Preferred IB program in Germany

Many Hong Kong parents of my age are still influenced by the British education system and prefer to send their children to British International Schools. Considering that Hong Kong parents were once under the same education system and are more familiar with IGCSE and A Level than the current DSE or the increasingly popular International Baccalaureate (IB), it is only natural that they should have a strong attachment to the British way of education.

In Germany, the opposite is true: full British international schools are not common. Most international schools in Germany use the IB curriculum, or the IGCSE curriculum in junior high school and the IB Diploma as preparation for university entrance. Many Hong Kong parents are surprised to learn that 90% of international schools use the IB Diploma as an entrance exam preparation, so why do Germans prefer the IB Diploma?

The significant differences between the IB Diploma and A Level are not only in the content and structure, but also in the subsequent selection of universities and subjects. In Hong Kong, parents are more familiar with A Level subjects, but they require in-depth knowledge of the subjects and students may choose the same type of subjects based on their A Level subjects. As a result, the Ministry of Education and Culture of Germany also has very different assessments for IB and A Levels.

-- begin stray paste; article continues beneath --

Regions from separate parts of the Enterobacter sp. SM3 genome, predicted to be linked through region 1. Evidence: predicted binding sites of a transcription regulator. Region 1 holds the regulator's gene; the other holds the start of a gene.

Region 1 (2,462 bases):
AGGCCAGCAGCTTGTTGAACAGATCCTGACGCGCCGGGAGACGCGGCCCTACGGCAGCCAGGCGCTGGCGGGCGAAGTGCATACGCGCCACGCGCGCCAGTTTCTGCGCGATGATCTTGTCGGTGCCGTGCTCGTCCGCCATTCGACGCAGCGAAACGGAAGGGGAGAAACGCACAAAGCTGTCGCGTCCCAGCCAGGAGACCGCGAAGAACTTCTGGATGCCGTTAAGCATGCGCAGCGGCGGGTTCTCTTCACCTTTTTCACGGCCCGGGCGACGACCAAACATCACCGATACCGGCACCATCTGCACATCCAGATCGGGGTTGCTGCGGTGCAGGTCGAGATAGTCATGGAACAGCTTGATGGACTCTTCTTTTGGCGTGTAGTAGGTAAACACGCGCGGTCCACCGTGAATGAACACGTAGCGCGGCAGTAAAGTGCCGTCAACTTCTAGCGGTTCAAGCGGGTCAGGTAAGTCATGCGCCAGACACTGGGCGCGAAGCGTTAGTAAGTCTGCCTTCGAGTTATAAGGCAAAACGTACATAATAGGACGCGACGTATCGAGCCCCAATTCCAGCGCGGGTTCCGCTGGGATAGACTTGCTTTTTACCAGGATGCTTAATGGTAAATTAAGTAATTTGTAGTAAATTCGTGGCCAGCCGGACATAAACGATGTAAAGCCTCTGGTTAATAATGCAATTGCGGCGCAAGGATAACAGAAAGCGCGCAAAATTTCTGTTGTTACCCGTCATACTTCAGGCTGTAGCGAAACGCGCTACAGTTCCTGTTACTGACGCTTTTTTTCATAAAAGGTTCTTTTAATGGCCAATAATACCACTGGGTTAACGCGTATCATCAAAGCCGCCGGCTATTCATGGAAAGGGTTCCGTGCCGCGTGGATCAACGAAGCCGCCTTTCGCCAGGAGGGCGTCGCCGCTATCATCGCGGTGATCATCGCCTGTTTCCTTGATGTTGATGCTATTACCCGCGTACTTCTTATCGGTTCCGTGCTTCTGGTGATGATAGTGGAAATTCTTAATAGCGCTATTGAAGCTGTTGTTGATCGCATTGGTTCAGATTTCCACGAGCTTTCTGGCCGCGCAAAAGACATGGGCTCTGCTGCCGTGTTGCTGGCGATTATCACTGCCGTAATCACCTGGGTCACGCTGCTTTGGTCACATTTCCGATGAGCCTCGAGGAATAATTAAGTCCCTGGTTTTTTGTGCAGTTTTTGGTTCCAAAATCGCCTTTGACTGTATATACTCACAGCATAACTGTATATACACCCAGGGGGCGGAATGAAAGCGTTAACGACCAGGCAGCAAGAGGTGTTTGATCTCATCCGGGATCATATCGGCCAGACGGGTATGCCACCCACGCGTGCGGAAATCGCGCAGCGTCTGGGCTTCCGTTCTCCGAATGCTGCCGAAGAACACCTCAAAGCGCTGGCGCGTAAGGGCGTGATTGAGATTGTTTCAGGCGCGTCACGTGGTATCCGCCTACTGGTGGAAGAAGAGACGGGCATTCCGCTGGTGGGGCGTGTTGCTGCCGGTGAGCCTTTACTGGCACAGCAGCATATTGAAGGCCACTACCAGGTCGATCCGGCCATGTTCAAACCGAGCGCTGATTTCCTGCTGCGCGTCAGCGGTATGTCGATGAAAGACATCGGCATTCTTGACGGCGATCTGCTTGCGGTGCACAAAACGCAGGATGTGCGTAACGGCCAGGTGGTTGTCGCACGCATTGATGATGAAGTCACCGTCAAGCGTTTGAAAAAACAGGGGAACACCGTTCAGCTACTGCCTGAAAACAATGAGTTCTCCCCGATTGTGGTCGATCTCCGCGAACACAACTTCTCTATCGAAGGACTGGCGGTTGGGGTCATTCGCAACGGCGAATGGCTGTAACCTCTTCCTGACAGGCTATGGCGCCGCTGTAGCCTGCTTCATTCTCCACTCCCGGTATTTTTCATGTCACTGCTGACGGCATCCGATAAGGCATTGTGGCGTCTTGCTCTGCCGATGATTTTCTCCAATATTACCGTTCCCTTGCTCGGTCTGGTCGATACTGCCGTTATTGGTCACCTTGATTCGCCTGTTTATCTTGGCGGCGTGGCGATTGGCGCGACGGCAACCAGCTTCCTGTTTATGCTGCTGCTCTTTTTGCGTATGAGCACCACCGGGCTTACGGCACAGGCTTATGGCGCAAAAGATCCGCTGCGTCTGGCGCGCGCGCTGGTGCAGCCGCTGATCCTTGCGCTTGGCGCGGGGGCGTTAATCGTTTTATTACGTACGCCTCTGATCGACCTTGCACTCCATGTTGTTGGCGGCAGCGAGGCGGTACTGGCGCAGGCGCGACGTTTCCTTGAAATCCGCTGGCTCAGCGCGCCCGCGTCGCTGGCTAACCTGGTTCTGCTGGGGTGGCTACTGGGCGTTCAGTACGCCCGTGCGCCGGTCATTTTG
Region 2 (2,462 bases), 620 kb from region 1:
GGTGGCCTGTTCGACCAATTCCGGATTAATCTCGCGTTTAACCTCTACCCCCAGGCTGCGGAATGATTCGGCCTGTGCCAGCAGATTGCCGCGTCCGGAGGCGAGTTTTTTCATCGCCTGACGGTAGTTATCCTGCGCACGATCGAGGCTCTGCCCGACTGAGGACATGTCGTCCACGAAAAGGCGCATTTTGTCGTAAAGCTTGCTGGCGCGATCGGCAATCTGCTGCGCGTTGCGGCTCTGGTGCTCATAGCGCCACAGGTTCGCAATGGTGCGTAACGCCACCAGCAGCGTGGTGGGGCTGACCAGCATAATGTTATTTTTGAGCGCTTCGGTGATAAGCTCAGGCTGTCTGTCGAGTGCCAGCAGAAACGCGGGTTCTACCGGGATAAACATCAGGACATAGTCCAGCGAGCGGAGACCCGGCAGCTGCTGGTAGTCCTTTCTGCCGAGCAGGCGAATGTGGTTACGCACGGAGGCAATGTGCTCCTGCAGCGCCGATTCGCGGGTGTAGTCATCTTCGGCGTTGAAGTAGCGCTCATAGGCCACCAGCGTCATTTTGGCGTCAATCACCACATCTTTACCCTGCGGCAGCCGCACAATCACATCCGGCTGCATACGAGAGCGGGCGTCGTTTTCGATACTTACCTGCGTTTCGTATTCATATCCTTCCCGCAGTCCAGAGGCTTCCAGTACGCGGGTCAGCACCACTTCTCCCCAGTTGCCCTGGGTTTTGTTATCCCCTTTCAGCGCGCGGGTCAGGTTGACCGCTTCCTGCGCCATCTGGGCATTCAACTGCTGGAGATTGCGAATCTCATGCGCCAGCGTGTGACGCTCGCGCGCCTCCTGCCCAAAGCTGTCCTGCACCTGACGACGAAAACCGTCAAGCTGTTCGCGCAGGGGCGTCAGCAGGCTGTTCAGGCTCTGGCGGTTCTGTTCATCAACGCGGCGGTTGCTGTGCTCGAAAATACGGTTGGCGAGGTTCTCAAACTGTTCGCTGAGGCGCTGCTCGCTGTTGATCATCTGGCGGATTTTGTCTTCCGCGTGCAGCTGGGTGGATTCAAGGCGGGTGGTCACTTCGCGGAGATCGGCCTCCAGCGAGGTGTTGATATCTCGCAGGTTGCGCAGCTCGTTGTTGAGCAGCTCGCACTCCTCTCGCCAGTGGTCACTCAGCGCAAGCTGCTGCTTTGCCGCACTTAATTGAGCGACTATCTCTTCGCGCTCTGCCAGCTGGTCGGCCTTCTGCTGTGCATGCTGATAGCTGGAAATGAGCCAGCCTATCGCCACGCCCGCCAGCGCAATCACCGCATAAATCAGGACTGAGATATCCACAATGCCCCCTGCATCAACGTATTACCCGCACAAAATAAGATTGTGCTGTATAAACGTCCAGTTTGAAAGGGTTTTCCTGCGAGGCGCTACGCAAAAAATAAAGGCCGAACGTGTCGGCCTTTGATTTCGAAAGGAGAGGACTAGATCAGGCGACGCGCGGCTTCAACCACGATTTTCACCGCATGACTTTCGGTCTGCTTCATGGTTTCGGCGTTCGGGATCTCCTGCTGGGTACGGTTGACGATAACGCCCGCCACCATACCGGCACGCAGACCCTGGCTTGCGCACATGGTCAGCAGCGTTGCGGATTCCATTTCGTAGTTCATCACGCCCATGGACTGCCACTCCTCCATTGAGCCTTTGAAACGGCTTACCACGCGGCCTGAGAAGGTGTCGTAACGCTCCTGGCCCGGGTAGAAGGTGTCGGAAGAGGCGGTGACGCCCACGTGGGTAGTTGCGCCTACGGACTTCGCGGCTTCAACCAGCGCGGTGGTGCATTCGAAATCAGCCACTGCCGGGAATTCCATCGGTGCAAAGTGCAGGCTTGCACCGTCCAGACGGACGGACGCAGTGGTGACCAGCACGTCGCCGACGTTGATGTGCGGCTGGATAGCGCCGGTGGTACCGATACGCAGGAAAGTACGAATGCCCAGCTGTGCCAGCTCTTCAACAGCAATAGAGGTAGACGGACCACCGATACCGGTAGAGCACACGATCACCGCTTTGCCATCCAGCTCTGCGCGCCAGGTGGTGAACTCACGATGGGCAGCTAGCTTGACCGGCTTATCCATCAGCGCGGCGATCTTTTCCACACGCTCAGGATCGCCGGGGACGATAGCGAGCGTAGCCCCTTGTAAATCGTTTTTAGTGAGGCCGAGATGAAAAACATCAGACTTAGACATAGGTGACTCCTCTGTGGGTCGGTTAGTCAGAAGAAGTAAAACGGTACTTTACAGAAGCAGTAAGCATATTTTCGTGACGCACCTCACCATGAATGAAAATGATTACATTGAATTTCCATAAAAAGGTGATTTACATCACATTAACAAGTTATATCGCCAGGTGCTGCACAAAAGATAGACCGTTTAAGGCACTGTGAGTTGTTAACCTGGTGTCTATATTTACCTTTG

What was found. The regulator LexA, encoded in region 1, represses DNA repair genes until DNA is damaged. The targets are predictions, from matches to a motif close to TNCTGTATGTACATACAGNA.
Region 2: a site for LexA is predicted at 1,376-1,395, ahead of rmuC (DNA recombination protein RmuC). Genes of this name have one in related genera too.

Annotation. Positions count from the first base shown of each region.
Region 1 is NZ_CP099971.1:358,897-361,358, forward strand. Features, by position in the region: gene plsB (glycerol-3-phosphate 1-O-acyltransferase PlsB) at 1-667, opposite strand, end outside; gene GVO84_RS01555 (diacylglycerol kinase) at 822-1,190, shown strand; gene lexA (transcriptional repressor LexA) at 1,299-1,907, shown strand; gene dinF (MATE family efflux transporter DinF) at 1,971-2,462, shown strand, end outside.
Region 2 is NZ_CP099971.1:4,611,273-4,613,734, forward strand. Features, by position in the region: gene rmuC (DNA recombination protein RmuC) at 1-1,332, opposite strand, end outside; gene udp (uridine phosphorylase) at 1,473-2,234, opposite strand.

Unlike the German A-level system, students are free to take four to five subjects in the first year of the Sixth Form and three to four subjects in the second year of the Sixth Form. In Germany, the “Fachgebundenes Abitur”, as it is called in Germany, is a university entrance qualification with a limited number of subjects, and students can only take courses related to A-level subjects.

In contrast, the IB Diploma programme is very similar to the German Baccalaureate in that it is a two-year programme with specific compulsory subjects, the IB Diploma requires five compulsory subjects: Language and Literature, Foreign Languages, Science, Mathematics and Computer Science and Social Science, with a sixth subject optional. Unlike the GCE A-levels, the IB Diploma gives equal weight to all subjects. Students can score up to 45 points, with 24 points representing a pass. The IB Diploma is recognised in Germany as an equivalent higher education entry qualification to the German GCE A-levels, and applicants with the IB Diploma are free to study any subject at a German university as long as they meet the requirements.

The high similarity between the IB Diploma and the German Abitur makes the IB Diploma the most popular alternative to the German university entrance exam. For parents looking for a German international school or for students planning to apply to a German university in the future, IB schools are worth considering.

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Alby W. S. Wong

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